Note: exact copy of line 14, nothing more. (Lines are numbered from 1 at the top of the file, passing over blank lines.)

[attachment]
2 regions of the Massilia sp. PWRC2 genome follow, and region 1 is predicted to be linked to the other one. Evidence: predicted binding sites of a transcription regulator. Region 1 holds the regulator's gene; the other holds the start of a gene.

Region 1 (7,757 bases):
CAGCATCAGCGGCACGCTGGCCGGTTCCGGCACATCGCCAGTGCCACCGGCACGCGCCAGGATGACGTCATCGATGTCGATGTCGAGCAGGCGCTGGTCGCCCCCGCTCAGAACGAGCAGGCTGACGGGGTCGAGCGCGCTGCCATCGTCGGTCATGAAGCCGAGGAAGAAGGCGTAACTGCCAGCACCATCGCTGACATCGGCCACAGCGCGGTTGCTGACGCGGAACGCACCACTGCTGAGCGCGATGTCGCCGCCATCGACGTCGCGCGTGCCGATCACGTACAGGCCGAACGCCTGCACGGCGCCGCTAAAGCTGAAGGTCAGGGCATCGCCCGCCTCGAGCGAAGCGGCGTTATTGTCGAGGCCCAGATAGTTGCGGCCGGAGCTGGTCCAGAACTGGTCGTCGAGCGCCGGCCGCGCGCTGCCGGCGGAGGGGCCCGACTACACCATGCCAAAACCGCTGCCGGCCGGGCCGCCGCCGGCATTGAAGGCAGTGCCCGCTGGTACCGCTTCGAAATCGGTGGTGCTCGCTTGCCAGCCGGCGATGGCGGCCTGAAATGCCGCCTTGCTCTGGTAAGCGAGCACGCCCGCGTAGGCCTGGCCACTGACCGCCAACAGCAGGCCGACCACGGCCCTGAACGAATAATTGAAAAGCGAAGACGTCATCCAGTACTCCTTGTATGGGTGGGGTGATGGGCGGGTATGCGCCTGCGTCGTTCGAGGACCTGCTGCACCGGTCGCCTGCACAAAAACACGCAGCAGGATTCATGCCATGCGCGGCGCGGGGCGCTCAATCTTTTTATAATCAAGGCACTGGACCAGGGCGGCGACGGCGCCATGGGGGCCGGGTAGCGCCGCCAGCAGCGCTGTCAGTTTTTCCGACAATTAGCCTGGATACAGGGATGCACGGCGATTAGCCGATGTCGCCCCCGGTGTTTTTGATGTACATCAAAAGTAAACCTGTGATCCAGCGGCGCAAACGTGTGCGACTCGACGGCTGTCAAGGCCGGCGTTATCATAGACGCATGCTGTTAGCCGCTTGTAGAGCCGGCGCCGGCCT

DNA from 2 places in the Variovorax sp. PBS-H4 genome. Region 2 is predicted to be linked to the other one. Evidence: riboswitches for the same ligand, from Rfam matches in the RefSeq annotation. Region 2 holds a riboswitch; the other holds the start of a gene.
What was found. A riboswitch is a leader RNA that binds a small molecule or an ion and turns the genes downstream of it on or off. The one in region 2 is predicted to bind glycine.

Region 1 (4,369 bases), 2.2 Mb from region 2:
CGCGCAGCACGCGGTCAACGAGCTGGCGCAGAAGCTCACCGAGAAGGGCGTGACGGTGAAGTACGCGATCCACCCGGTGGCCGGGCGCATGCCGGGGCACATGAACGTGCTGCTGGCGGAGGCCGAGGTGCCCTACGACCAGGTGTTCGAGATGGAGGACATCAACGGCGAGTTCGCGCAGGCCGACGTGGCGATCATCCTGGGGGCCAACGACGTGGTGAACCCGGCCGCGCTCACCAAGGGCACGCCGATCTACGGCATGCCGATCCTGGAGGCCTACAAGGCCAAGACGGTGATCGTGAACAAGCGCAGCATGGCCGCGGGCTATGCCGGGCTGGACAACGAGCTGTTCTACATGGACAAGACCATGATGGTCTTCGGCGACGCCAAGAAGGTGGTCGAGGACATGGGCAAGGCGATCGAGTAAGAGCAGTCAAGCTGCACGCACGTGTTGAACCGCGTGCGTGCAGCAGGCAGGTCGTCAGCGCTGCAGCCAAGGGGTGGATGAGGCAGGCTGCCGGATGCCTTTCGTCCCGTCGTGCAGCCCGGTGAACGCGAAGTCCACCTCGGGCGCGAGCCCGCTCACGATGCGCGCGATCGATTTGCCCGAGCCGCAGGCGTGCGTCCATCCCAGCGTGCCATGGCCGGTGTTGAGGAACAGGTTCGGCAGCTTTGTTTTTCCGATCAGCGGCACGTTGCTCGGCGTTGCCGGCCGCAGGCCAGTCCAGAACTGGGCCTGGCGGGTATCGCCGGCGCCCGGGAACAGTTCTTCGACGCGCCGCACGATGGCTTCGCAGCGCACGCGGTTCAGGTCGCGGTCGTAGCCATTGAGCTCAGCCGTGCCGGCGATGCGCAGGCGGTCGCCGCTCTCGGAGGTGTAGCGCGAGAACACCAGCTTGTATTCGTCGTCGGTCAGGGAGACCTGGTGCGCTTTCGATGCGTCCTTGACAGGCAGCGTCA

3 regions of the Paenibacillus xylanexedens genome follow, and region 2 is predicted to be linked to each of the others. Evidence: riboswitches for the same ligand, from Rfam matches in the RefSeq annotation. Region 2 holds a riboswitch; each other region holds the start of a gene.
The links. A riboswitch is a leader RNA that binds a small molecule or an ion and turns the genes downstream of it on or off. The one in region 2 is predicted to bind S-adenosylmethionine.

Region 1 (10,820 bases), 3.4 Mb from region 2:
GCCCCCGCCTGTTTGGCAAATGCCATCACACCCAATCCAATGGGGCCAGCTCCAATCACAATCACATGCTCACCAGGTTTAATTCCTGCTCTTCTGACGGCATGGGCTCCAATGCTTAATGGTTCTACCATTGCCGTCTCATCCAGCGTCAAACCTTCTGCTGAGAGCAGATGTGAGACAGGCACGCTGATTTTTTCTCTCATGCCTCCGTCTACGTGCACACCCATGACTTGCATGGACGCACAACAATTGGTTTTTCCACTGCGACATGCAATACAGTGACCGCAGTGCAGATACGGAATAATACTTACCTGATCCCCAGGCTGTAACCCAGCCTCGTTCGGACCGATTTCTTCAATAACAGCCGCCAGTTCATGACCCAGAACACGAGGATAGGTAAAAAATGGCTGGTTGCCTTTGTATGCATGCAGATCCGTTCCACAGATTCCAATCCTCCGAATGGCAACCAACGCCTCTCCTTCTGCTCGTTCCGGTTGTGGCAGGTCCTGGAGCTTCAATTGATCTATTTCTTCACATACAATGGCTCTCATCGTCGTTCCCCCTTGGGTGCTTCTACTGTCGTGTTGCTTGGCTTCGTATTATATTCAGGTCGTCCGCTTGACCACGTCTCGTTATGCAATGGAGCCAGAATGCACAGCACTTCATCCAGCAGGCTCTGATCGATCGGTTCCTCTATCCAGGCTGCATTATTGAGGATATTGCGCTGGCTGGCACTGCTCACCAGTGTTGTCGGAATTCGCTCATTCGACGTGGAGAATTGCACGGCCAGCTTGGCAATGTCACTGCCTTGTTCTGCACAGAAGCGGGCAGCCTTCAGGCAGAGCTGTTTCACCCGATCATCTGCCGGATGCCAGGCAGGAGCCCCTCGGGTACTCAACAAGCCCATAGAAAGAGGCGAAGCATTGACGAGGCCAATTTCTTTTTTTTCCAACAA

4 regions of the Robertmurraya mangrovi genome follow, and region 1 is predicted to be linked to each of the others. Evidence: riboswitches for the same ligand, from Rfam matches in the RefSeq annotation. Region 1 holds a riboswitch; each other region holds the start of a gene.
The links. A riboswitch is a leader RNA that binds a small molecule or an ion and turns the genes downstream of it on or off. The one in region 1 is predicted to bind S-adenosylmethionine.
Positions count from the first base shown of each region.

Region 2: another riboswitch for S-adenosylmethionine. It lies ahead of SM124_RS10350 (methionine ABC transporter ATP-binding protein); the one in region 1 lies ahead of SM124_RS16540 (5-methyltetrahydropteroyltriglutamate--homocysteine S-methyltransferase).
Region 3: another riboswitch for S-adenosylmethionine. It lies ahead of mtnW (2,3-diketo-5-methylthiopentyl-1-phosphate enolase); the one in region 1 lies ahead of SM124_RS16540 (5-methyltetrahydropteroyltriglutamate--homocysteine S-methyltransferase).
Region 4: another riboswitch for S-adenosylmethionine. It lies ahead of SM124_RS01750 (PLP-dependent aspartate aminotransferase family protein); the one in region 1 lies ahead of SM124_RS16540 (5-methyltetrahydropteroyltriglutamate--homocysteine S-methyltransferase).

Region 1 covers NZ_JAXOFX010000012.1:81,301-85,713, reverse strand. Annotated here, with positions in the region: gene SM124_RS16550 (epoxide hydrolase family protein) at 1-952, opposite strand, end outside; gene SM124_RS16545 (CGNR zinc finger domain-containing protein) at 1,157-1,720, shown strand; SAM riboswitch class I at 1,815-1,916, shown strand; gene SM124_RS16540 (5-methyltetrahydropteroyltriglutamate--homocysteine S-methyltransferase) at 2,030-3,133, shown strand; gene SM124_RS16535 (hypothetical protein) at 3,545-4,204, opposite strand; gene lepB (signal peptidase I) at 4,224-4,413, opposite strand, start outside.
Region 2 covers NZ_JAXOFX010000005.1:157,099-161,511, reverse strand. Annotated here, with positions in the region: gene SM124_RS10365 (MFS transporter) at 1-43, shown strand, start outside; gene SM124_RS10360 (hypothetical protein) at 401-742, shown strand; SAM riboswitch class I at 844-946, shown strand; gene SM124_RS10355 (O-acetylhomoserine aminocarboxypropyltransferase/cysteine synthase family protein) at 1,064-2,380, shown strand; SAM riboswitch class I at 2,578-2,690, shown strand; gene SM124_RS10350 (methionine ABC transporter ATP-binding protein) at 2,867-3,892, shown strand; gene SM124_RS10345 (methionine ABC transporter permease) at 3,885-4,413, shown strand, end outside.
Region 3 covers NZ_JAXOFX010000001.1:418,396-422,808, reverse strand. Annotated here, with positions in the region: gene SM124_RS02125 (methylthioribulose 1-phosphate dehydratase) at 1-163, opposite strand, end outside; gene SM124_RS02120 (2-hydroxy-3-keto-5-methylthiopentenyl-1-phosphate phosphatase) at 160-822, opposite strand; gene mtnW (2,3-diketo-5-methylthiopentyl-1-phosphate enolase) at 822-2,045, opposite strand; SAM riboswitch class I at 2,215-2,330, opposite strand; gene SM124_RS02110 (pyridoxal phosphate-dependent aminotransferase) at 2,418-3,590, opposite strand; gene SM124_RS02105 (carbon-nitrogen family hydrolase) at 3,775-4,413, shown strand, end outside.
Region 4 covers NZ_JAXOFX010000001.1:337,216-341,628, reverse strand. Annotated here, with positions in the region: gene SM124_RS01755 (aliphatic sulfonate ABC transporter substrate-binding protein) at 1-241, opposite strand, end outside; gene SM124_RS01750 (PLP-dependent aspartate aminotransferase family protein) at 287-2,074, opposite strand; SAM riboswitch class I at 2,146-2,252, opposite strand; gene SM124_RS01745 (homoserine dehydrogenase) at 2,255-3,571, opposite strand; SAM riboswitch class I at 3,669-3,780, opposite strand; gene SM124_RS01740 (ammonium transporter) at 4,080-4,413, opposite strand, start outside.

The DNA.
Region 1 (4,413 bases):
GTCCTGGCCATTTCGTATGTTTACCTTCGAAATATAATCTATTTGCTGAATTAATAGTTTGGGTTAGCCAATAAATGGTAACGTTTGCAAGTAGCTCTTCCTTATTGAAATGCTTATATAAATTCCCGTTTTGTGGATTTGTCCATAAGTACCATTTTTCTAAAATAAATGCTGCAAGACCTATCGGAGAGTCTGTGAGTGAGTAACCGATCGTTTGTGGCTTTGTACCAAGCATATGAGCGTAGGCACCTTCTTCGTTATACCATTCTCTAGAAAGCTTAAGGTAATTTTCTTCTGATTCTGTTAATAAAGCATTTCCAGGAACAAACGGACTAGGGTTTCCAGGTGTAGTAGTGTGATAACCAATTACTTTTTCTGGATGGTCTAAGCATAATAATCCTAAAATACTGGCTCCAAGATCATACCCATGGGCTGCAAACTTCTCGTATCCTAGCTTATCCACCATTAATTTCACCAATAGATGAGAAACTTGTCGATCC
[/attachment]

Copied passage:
Positions count from the first base shown of each region.